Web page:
Maria Alejandra Rey

Contributor

  On Oct. 18, Lorain County Community College celebrated the Hispanic Heritage Month on campus; a celebration of culture and history with the musical performance by Latin Jazz Players and food provided by Student Life.

  Established by President Ronald Reagan in 1988 to celebrate the Hispanic and the Latin American cultures that have shaped the U.S history, the celebration became an opportunity to bring awareness to the student body about the decisions the government has made and how it affects the Latin community.

  Veronica Dahlberg was one of the advocates explaining how the new regulations have been executed and how it is affecting the public. Dahlberg is the Executive Director of HOLA Ohio, an organization for the Latino community that provides civic organization and legal help.

“This is a month when we bring our culture from the margins of society to the spotlight,” Dahlberg said. Bringing the culture to the spotlight is important, and to talk about the most marginal members of it.  The illegal immigrants, families, and important member of our society who are being the most affected by the policies of the Donald Trump presidency.

  “It is plain racism, we are losing our rights and freedom, people who have been here and are hard workers and heads of family are being deported or put in ankle monitors to control every move they make,” added Dahlberg.

  The jail bails for illegal aliens went from $2,000 or $5,000 to a range of $8,000 to $25,000 without the chance of paying the usual 10 percent.  Instead, they must pay the full extent of the bail bond.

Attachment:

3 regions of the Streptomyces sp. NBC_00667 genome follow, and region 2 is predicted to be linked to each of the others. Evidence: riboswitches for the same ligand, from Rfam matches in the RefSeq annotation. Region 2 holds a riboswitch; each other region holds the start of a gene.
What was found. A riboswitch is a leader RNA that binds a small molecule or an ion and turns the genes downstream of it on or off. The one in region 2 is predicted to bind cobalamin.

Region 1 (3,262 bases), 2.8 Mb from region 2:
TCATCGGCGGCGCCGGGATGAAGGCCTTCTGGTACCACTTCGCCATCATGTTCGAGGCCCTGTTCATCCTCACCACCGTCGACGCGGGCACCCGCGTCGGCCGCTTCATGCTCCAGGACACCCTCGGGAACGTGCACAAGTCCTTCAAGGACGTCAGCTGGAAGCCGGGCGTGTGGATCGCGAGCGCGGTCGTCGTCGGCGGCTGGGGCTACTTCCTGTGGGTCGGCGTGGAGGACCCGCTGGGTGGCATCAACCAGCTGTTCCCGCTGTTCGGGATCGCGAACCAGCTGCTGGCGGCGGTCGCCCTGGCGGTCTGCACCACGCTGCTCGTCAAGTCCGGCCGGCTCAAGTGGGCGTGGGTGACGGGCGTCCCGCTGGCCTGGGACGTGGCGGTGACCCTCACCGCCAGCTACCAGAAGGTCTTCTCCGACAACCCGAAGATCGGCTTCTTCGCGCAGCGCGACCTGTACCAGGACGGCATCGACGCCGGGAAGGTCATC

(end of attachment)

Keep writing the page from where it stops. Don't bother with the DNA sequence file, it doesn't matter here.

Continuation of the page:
For many people, the country is starting to feel like a huge “detention center” as is the case for the Dreamers or children who were brought to the U.S. at a age younger than 16 years-old who benefit from the Defer Action for Childhood Arrivals (DACA).  Norma Pacheco a DACA recipient, who came to the states with her family with a medical aid visa for her sister at 8-years-old and stayed in order to continue the treatment for her sister. “What people think about DACA is that we received a free path to citizenship and that we received grants and scholarships for school, but this is not the case. We (the Dreamers) pay out-of-state tuitions and the same taxes as any other citizen,” Pacheco explained.  Pacheco also gave information on how to help the DACA recipients with their current state.

  To finalize the event, Kenny Marrero did a presentation on the state of Puerto Rico, and how to get involve to help rebuild the island.